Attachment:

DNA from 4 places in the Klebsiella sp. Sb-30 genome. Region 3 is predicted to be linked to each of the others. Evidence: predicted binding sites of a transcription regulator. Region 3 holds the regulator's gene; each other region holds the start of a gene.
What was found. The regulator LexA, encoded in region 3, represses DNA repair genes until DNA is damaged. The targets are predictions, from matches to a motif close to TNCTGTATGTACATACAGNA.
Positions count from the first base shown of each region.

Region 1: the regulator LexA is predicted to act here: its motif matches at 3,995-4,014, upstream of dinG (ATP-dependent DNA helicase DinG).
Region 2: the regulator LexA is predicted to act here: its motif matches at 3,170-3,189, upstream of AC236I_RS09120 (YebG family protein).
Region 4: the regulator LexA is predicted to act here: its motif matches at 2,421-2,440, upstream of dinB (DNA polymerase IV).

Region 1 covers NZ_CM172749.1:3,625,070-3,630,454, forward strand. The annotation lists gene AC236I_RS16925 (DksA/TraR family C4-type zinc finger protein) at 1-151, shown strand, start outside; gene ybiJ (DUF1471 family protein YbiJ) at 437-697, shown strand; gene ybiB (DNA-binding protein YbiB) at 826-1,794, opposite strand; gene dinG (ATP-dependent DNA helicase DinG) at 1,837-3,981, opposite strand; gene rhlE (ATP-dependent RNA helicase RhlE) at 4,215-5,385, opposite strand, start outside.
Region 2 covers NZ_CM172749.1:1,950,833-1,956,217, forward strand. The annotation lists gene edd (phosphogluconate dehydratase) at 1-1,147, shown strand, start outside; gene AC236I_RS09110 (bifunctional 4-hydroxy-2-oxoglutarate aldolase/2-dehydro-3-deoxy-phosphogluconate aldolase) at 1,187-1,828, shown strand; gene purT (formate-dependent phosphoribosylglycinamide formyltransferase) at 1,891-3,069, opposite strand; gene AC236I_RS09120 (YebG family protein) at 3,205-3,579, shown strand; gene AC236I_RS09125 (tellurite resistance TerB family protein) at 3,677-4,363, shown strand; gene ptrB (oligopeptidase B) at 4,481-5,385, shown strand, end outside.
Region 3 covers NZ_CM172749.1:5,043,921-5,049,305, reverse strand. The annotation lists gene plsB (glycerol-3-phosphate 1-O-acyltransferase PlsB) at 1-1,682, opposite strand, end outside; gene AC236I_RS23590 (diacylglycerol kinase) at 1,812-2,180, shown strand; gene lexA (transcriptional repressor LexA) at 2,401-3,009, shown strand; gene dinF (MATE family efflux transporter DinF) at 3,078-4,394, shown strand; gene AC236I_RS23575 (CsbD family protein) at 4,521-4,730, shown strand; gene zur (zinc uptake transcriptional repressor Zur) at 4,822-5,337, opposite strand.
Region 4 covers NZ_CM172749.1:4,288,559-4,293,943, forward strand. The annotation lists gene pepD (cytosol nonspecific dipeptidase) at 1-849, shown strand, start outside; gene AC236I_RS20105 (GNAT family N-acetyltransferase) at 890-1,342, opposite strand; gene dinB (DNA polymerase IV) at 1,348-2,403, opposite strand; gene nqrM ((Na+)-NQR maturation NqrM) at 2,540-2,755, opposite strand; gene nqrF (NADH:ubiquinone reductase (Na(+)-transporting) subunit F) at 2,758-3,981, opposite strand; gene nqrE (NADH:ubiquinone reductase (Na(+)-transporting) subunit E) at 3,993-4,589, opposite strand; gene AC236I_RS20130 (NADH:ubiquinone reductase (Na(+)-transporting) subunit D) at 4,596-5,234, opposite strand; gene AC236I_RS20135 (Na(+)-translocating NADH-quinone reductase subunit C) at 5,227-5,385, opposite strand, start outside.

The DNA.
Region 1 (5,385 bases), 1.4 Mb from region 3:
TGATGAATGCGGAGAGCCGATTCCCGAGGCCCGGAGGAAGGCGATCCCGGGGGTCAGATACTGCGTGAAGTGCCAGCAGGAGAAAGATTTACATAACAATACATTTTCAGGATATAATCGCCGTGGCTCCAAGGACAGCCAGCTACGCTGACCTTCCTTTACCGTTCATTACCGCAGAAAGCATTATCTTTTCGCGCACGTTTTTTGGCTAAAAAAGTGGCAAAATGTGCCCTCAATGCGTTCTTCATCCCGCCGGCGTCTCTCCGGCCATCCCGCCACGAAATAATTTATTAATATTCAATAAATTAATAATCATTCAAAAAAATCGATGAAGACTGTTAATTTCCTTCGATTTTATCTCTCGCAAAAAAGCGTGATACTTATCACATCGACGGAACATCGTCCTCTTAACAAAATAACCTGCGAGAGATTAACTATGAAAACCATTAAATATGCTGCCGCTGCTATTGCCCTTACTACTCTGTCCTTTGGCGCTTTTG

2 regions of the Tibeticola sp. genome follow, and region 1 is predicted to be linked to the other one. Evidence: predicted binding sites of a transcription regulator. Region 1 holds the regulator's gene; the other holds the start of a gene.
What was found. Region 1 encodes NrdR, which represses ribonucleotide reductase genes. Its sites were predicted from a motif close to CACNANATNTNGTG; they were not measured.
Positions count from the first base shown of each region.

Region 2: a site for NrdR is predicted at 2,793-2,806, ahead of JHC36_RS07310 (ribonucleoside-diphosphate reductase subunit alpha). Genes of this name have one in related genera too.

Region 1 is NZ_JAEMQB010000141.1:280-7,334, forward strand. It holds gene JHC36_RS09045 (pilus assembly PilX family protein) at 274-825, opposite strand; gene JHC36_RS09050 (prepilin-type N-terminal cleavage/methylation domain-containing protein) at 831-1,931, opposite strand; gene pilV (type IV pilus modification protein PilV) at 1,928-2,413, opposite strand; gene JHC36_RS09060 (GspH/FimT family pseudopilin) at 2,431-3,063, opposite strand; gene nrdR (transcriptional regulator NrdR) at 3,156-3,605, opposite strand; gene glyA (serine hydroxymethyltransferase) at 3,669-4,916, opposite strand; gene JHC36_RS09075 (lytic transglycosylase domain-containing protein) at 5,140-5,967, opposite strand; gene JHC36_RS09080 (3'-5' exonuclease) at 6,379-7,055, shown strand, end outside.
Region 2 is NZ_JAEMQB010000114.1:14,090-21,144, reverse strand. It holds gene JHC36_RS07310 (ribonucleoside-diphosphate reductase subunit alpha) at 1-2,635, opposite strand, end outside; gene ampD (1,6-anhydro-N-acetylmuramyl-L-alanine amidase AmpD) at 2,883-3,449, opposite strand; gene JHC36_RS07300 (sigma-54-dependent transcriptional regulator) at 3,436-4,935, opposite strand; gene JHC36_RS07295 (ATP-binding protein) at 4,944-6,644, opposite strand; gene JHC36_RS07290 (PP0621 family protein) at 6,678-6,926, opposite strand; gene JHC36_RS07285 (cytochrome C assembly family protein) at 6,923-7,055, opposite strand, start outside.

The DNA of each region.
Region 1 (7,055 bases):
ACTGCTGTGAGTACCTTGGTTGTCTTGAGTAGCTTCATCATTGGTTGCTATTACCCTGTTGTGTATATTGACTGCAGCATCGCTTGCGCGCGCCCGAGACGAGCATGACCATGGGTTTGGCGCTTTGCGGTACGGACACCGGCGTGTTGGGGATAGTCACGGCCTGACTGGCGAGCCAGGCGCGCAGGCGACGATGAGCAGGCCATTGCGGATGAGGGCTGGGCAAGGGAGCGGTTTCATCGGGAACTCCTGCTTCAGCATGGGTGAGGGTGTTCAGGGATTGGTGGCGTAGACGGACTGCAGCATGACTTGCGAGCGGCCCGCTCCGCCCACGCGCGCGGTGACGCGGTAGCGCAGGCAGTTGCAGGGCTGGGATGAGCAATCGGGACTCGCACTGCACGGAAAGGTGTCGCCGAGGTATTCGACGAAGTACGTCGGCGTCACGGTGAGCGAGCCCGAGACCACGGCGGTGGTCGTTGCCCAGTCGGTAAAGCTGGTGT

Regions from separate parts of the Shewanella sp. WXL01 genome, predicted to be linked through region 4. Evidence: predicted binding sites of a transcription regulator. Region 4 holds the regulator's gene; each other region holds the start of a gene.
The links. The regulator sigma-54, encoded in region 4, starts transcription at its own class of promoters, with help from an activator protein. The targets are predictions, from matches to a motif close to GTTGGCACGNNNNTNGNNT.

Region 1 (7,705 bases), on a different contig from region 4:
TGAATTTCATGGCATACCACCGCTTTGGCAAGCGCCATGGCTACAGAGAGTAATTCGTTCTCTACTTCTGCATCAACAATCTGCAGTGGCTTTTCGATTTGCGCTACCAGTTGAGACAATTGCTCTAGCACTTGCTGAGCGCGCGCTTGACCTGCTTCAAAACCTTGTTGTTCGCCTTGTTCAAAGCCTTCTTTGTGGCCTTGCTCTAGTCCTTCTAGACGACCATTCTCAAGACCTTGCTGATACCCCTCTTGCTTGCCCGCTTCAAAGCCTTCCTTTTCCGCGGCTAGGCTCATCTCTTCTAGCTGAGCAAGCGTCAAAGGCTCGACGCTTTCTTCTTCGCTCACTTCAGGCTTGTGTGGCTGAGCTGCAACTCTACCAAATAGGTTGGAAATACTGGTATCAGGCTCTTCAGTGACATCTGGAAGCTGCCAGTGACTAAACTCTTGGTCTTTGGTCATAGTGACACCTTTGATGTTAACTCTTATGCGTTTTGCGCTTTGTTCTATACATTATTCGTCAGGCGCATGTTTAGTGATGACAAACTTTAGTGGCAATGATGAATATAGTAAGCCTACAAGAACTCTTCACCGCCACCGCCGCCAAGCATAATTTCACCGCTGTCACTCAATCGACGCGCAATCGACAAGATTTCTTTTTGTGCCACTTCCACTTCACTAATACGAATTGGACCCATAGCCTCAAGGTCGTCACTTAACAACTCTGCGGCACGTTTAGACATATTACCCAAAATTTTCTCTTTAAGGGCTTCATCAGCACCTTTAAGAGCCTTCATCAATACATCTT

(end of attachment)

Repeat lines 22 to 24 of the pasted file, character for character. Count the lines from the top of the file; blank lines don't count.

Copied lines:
ACTGCTGTGAGTACCTTGGTTGTCTTGAGTAGCTTCATCATTGGTTGCTATTACCCTGTTGTGTATATTGACTGCAGCATCGCTTGCGCGCGCCCGAGACGAGCATGACCATGGGTTTGGCGCTTTGCGGTACGGACACCGGCGTGTTGGGGATAGTCACGGCCTGACTGGCGAGCCAGGCGCGCAGGCGACGATGAGCAGGCCATTGCGGATGAGGGCTGGGCAAGGGAGCGGTTTCATCGGGAACTCCTGCTTCAGCATGGGTGAGGGTGTTCAGGGATTGGTGGCGTAGACGGACTGCAGCATGACTTGCGAGCGGCCCGCTCCGCCCACGCGCGCGGTGACGCGGTAGCGCAGGCAGTTGCAGGGCTGGGATGAGCAATCGGGACTCGCACTGCACGGAAAGGTGTCGCCGAGGTATTCGACGAAGTACGTCGGCGTCACGGTGAGCGAGCCCGAGACCACGGCGGTGGTCGTTGCCCAGTCGGTAAAGCTGGTGT

Regions from separate parts of the Shewanella sp. WXL01 genome, predicted to be linked through region 4. Evidence: predicted binding sites of a transcription regulator. Region 4 holds the regulator's gene; each other region holds the start of a gene.
The links. The regulator sigma-54, encoded in region 4, starts transcription at its own class of promoters, with help from an activator protein. The targets are predictions, from matches to a motif close to GTTGGCACGNNNNTNGNNT.